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State of the flu: Hospitals try to contain H1N1 outbreaks

January 13, 2014

    Juliette Mullin, Editor

    As the number of flu cases rises, hospitals nationwide are taking precautionary measures to prevent the spread of influenza and manage waves of infected patients.

    The latest data: 35 states report widespread activity

    According to CDC's latest flu report, the flu season is picking up steam, but it remains below epidemic levels. During week 1 of 2014, 6.9% of reported deaths in the United States were due to pneumonia and influenza, below the 7.1% epidemic threshold for week 1.

    Meanwhile, CDC reports that 4.4% of outpatient visits in week 1 were for influenza-like illness (ILI).

    Thirty-five states reported widespread flu activity in week 1, up from 25 states in the last week of 2013. That statistic only offers a picture of geographic spread of the flu—not the severity of flu activity.

    However, a state's ILI Activity level does give an idea of severity because it's based on the percent of outpatient visits for ILI. CDC reports that 20 states are experiencing high ILI activity, while just 12 are experiencing minimal activity.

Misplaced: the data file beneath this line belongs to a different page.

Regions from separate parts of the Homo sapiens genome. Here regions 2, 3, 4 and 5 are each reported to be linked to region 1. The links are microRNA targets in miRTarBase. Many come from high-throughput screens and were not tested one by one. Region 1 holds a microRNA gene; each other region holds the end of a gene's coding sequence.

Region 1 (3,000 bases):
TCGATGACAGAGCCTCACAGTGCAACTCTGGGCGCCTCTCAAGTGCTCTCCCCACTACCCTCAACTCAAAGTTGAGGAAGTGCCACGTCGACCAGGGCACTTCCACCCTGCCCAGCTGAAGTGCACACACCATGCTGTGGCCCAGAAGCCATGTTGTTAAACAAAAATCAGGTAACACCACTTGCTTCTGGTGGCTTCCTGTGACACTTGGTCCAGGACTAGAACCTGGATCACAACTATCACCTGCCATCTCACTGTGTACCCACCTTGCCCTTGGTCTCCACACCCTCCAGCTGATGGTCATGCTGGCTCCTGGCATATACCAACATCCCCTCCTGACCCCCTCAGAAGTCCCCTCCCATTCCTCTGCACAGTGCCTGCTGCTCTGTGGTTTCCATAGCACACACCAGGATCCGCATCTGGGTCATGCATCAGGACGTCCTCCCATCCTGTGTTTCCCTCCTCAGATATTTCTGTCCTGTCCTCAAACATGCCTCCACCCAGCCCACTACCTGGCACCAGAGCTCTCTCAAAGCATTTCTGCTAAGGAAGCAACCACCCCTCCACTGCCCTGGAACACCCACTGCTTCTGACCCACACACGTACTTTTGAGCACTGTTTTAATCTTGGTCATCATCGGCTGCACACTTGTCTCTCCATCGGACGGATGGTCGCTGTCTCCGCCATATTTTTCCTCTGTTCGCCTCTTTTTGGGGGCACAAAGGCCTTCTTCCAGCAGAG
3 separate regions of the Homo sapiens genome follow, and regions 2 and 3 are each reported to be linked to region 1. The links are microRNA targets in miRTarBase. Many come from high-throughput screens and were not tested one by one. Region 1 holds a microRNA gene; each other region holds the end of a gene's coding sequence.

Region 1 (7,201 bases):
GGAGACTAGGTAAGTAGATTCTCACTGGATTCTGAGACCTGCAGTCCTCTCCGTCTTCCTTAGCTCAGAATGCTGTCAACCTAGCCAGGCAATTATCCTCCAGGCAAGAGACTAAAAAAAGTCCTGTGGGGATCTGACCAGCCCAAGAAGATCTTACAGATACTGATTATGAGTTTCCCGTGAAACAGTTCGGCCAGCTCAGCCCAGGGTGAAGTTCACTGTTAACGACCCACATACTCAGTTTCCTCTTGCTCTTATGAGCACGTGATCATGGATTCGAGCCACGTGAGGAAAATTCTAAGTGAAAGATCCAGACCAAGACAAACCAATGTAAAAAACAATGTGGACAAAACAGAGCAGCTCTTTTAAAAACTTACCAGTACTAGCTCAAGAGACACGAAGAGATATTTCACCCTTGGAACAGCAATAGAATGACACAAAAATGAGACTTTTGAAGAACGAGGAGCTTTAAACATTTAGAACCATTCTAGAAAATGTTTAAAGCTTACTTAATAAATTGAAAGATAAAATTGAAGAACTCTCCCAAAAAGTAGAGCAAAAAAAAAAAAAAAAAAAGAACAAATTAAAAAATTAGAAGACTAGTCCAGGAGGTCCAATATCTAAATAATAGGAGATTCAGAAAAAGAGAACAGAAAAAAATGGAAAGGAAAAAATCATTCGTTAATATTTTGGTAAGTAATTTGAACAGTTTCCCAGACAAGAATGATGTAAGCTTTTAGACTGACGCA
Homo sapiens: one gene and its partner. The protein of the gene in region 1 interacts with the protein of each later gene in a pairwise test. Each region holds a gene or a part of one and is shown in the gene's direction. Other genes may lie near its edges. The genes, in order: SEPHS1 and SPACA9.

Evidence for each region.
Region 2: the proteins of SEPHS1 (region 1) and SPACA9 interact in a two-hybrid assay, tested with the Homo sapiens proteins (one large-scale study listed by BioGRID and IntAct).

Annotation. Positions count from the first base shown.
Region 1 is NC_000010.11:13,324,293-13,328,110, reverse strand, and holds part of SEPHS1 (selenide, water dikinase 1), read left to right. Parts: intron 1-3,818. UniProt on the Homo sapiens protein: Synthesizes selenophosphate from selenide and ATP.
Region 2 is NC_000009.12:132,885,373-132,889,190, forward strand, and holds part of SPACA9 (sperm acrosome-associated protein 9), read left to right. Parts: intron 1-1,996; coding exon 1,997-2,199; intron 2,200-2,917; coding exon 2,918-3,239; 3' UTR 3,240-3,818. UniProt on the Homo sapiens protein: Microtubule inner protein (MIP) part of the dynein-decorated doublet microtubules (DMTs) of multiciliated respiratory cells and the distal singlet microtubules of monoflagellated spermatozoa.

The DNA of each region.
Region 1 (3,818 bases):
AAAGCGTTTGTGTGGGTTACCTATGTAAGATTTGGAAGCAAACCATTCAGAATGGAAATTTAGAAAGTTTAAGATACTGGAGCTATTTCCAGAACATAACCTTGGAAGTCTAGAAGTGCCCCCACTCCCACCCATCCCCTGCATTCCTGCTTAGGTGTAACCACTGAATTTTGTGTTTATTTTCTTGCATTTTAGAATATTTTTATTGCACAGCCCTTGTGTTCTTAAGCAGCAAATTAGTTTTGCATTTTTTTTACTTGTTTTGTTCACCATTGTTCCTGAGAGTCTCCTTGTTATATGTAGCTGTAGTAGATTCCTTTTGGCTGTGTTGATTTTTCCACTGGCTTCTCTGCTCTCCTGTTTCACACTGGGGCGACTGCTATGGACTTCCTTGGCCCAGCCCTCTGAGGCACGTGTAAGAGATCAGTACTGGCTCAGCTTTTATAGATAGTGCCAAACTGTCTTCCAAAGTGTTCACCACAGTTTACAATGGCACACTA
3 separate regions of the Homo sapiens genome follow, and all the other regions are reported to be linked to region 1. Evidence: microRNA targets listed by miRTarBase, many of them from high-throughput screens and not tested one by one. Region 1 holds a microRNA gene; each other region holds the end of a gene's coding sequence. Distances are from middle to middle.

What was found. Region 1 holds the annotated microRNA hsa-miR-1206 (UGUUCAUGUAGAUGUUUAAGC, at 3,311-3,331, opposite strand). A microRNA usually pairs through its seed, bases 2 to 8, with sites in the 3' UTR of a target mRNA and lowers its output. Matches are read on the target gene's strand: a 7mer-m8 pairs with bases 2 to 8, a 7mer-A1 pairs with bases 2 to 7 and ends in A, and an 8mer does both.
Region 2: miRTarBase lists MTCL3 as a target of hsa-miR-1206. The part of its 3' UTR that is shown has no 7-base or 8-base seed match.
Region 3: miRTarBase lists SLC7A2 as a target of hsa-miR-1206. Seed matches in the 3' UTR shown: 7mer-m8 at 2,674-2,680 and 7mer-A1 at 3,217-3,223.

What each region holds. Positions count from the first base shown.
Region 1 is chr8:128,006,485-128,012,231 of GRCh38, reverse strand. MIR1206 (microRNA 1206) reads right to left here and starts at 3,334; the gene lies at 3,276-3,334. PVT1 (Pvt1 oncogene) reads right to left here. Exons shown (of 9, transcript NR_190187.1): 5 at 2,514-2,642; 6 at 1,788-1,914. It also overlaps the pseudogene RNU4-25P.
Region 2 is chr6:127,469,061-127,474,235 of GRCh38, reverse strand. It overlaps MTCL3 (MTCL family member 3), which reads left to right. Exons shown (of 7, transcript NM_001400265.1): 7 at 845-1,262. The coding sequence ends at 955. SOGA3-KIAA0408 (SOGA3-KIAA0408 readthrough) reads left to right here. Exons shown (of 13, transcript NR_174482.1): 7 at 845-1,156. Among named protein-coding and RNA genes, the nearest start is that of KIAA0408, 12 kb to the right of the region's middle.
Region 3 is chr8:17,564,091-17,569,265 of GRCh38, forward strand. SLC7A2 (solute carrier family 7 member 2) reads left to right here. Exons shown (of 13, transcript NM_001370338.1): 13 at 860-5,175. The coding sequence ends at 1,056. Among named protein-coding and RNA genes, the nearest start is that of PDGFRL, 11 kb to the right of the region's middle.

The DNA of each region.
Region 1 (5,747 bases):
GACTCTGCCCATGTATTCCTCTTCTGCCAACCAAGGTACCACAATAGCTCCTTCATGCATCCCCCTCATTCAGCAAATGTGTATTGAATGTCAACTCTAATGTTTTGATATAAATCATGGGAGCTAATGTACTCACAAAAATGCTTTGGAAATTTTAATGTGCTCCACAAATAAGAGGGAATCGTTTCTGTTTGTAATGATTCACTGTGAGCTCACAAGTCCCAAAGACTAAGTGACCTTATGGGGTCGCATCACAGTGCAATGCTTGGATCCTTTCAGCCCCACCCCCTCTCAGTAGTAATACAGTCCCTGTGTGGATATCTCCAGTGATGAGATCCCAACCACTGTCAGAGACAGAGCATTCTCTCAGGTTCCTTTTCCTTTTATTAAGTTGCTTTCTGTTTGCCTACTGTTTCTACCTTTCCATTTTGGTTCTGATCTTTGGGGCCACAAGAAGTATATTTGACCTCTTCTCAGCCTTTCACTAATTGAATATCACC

The H1N1 strain that caused a pandemic in 2009 remains the most prevalent flu strain this season, accounting for nearly 57% of all laboratory-confirmed cases.

    The 2009 H1N1 epidemic was 10 times worse than we thought

    Hospitals take steps to contain the flu

    Facilities from West Virginia to California are restricting visitor access in an effort to contain influenza outbreaks.

    For example, Adventist Midwest Health hospitals no longer allow visits under age 18, a limitation that will be in effect for the rest of the flu season. Moreover, each patient is limited to two visitors at a time, and anyone with flu symptoms is prohibited from visiting the facilities.

    "We are putting these changes into effect during this flu season to keep our staff, patients and community safe," says Maria Knecht, CNO at Adventist GlenOaks Hospital in Illinois.

    Some hospitals are taking it a step even further, limiting visitation to family members. At Princeton Community Hospital in West Virginia, officials are asking the public to avoid the facility.

    In California, where 15 flu-related deaths have been reported this season, Regional Medical Center has set up a flu tent near the ED. The San Jose hospital has brought in extra staff to handle the wave of flu patients.

    "We wanted to be able to treat these patients quickly and safely and also separate these patients from those emergency department patients who don't have flu symptoms," says Elaine Nelson, Regional's ED director.

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